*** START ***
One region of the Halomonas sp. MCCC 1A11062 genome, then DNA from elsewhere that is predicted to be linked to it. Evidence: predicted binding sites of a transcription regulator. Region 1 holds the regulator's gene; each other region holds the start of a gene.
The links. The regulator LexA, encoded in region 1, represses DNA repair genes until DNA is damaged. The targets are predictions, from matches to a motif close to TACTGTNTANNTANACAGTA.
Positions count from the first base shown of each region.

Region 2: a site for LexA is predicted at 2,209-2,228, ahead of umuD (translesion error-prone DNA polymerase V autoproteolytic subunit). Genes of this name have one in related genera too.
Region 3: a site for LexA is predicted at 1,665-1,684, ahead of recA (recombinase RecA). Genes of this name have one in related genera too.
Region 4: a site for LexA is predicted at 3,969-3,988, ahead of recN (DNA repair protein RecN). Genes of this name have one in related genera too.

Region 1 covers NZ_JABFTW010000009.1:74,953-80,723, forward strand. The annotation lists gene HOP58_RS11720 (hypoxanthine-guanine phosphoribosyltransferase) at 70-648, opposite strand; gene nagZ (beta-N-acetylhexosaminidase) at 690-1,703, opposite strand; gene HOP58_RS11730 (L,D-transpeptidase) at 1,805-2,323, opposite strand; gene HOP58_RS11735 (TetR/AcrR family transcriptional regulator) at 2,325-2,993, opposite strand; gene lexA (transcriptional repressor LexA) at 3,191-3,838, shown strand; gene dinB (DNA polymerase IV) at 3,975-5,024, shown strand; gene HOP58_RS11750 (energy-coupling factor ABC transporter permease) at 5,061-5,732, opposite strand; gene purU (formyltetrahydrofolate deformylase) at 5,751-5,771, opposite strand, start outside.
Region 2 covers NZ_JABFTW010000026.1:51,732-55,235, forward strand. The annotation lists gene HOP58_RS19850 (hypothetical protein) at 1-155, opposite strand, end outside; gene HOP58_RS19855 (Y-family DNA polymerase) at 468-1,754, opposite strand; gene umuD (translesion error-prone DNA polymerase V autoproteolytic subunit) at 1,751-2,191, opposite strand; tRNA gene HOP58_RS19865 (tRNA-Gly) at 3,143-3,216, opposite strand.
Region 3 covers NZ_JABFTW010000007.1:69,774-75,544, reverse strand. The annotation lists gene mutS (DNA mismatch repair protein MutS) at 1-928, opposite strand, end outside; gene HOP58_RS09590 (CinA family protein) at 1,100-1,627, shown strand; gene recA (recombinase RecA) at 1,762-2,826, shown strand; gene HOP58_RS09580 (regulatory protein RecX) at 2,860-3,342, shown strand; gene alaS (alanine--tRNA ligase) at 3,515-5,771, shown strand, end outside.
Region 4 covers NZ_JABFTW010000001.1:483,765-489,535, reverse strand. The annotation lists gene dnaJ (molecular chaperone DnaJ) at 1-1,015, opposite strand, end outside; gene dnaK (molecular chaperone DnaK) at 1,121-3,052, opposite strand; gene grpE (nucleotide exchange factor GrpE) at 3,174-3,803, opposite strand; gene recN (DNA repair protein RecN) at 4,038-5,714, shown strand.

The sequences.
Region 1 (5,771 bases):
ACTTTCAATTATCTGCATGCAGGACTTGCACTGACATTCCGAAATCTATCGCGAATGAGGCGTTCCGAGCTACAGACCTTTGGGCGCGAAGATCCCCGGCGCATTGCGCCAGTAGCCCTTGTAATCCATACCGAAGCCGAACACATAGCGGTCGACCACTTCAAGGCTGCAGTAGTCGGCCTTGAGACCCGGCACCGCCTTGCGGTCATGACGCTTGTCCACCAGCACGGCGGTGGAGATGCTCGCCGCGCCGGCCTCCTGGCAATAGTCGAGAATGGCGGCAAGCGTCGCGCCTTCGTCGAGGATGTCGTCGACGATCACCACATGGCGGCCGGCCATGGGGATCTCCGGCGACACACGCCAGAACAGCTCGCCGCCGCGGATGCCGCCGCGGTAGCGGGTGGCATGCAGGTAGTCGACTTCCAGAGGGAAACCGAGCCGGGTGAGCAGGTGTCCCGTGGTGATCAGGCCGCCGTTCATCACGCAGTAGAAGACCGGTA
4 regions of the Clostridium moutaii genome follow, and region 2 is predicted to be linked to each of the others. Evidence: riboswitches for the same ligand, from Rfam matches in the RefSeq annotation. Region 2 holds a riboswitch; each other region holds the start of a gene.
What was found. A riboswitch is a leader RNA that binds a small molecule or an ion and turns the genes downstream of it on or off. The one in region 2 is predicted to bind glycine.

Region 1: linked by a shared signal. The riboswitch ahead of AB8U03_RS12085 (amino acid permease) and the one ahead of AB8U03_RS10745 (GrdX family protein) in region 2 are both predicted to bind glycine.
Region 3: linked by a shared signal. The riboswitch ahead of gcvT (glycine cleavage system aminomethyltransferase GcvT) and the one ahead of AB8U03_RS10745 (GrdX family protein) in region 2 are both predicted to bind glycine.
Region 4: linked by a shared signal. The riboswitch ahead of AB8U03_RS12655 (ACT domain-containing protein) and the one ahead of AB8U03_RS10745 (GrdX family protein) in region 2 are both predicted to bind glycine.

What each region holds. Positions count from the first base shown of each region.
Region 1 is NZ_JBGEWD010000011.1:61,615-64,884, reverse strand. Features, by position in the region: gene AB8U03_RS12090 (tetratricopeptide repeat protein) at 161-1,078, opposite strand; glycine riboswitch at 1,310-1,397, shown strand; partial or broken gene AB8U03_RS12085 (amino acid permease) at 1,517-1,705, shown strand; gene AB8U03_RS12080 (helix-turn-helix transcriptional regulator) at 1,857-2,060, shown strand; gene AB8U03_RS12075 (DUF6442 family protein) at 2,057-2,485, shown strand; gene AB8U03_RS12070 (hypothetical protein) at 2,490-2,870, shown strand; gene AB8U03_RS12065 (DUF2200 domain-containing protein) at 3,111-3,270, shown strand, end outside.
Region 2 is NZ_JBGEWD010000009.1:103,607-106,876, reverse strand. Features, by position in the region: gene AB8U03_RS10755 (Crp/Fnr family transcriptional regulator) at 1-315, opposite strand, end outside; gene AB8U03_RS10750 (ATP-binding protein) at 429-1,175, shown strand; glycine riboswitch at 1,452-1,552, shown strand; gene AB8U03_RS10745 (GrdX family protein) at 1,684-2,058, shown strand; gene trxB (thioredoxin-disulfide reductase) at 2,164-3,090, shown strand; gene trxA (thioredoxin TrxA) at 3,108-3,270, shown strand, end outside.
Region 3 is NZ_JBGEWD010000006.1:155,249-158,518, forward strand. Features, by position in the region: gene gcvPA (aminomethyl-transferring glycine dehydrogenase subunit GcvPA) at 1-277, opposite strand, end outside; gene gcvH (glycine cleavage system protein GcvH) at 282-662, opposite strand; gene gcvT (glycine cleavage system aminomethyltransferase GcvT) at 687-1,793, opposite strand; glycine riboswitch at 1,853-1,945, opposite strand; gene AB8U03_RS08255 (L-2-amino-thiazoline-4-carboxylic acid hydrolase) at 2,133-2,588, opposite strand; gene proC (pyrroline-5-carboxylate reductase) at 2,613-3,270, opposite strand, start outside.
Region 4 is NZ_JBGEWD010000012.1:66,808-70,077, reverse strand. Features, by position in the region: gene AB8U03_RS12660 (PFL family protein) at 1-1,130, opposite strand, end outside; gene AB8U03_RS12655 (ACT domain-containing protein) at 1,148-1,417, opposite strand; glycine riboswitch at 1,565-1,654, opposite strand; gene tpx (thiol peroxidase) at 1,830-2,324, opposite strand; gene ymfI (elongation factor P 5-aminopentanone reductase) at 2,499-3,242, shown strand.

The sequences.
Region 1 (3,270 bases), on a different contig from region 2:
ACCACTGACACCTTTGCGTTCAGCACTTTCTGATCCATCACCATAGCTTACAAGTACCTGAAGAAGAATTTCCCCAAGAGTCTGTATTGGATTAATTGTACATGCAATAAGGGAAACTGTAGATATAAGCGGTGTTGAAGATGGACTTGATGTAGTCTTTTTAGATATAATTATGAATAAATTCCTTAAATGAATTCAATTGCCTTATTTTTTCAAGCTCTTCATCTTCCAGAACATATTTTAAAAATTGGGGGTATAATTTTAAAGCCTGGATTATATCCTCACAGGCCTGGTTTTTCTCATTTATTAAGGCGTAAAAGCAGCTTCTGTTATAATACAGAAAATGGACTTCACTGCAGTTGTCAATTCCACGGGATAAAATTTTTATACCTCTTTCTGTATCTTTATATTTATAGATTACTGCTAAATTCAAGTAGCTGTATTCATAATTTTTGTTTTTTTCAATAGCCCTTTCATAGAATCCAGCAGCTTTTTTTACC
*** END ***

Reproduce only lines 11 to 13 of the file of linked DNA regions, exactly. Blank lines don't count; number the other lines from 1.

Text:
The sequences.
Region 1 (5,771 bases):
ACTTTCAATTATCTGCATGCAGGACTTGCACTGACATTCCGAAATCTATCGCGAATGAGGCGTTCCGAGCTACAGACCTTTGGGCGCGAAGATCCCCGGCGCATTGCGCCAGTAGCCCTTGTAATCCATACCGAAGCCGAACACATAGCGGTCGACCACTTCAAGGCTGCAGTAGTCGGCCTTGAGACCCGGCACCGCCTTGCGGTCATGACGCTTGTCCACCAGCACGGCGGTGGAGATGCTCGCCGCGCCGGCCTCCTGGCAATAGTCGAGAATGGCGGCAAGCGTCGCGCCTTCGTCGAGGATGTCGTCGACGATCACCACATGGCGGCCGGCCATGGGGATCTCCGGCGACACACGCCAGAACAGCTCGCCGCCGCGGATGCCGCCGCGGTAGCGGGTGGCATGCAGGTAGTCGACTTCCAGAGGGAAACCGAGCCGGGTGAGCAGGTGTCCCGTGGTGATCAGGCCGCCGTTCATCACGCAGTAGAAGACCGGTA